The coming year, starting in February

The coming year, starting in February

Donna Bader
2008 February

By the time you pick up this issue of Plaintiff, it will be sometime in February. But I am writing this just shortly after the New Year. The life of an editor is a little odd because as we are working on one issue – here the February issue – the January issue is in the mail and will be the one people are talking about. Now that I have almost wrapped up the February issue, I am starting to think about March. It is amazing that I have any clue as to what day or month it is.

So while you are comfortably moving forward with the New Year, I am thinking about what we have accomplished in 2007 and looking over my New Year’s resolutions, which had a specific section devoted to this magazine. I am certainly proud of what has been accomplished so far.

It’s been over six months since our first issue was sent out in the mail. I think we’ve proven that we really are here to stay, and we want to fill a need shared by plaintiffs’ attorneys . . . information based on practical experience and not just forms found in a law book. I have been told that the magazine fills a void, and we’ve gotten considerable feedback from attorneys who welcome and enjoy our articles. That hasn’t stopped us from trying ways to improve the magazine to better serve the needs of our readers.

We are covering the legal news of today, whether it is Michele Magar’s column on the subprime mortgage crisis, Daniel Karon’s article on class action litigation, or Shirley Watkins and Jin Lew’s article on calculating Medi-Cal Reimbursement Rights under Arkansas Dept. of Health and Human Services v. Ahlborn (2006) 547 U.S. 268. We also have Jim Sturdevant and Mary Bedard’s articles on the preemption cases facing the United States Supreme Court. (As described in Bedard’s article, oral argument in Riegel v. Medtronic, Inc. took place on December 4, 2007.) 

While fun, but no less informative, we have an article by Katherine James of Act of Communication about costuming for the courtroom. I believe this area deserves a lot of attention. We can spend hours in case preparation, in trying to remember the facts of our cases or how to distinguish one case from another, but then forget to pay much attention to our wardrobe or how our clients dress for court.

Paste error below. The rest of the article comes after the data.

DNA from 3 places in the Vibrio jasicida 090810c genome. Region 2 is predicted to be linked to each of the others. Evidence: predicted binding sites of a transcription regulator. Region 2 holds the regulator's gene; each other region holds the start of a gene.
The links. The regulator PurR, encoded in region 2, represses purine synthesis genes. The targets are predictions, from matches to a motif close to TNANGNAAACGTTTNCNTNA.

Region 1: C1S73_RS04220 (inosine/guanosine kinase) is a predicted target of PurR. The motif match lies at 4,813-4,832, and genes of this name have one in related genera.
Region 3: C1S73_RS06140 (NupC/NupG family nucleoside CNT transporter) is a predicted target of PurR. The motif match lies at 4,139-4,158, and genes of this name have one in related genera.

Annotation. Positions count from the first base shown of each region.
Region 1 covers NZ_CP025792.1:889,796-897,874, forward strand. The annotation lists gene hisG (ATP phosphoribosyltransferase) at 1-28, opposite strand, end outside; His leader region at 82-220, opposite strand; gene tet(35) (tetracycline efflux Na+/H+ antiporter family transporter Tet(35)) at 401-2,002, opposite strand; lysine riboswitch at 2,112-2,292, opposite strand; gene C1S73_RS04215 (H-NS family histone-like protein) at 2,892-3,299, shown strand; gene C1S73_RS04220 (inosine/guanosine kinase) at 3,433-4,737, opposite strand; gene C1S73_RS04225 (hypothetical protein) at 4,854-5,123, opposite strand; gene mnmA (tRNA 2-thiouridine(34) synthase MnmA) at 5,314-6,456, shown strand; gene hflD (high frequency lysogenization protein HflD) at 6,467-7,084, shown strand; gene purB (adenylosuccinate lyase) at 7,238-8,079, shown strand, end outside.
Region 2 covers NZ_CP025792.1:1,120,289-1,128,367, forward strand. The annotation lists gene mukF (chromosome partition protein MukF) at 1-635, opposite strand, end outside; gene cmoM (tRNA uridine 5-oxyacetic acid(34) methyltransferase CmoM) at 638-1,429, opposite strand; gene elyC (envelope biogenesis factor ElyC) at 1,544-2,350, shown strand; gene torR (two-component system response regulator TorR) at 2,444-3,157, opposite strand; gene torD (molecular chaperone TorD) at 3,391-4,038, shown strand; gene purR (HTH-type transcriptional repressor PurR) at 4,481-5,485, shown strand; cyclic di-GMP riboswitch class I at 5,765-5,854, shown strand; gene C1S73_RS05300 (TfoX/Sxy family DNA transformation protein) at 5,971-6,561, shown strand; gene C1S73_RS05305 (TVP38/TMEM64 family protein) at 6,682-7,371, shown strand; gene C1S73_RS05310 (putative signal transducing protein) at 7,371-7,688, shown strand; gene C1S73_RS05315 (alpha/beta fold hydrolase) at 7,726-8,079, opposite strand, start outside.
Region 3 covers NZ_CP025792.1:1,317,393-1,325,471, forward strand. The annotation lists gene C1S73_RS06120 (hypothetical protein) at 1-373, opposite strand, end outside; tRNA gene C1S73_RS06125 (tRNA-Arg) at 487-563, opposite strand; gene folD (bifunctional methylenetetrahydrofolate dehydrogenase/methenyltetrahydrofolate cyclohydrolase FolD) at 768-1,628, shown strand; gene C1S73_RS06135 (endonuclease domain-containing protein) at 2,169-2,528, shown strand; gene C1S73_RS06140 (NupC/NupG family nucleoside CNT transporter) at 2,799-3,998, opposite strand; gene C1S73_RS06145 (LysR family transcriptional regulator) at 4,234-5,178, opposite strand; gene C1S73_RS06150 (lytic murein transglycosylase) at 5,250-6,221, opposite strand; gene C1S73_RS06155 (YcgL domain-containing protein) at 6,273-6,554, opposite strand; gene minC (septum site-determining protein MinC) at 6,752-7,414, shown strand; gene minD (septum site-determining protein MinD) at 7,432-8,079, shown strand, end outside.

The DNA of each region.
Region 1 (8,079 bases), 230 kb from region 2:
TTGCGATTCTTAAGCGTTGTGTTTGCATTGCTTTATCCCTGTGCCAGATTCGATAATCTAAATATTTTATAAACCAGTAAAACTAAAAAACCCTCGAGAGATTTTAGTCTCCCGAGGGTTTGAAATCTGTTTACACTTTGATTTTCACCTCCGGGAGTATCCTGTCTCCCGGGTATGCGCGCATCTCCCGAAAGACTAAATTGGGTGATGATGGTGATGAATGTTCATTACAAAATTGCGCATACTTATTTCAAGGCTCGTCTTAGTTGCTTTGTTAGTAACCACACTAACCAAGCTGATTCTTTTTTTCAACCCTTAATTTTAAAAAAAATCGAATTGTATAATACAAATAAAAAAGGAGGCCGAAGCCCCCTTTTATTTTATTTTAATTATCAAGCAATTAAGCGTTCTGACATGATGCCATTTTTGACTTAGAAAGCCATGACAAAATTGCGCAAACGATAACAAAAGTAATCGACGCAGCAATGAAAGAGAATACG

James just sent over an article that appeared in the Milwaukee Journal/Sentinel, which was also reported on that publication’s blog at  www.blogs.jsonline.com/proofandhearsay/archive/2008/01/09/the-clash-of-courthouse-dandies.aspx. Apparently, Milwaukee Assistant District Attorney Warren D. Zier got into trouble with Circuit Judge William Sosnay, delaying a hearing by three hours, because he wore an ascot to court, which the judge deemed to be an unsuitable replacement for a tie. Under local rules, a judge has wide latitude in prescribing what an attorney may wear to court. The conflict has become so heated that Zier has been warned that he may be found in contempt and has hired an attorney to represent him should that happen. Perhaps believing that the interests of his client were more important than his personal choice in apparel, Zier has since taken off the ascot in favor of a tie. Judge Sosnay, who has a reputation for being a fastidious dresser, took Zier’s ascot as an insult to the court which “borders on the contemptuous.” The court announced, “This is an issue which I believe deals with the integrity of the court.” (For those of you who may want to buck tradition and risk a contempt citation, the Web site even offers a handy guide to the proper technique in tying an ascot.)

Finally, we have the first part of a two-part article by technology columnist A.T. Kippes. If your list of New Year’s resolutions is anything like mine, then you probably have an item that reads something like “1.)  Remember to write down my hours for billing purposes.” I know I probably lose a lot of money by forgetting to do just that; hopefully, Kippes will have an answer to this problem.

I hope we all have a great year in 2008 but don’t forget to devote time to a life outside of work. For me, well, I have to sign off now because the dog wants to take me for a walk.

           

Donna Bader Donna Bader

Donna Bader is a certified specialist in appellate law with 30 years experience, practicing in Laguna Beach. She is the former editor-in-chief of Advocate and Plaintff magazines, and is the author of An Appeal to Reason: 204 Strategic Tools to Help You Win Your Appeal at Trial. 

http://www.anappealtoreason.com

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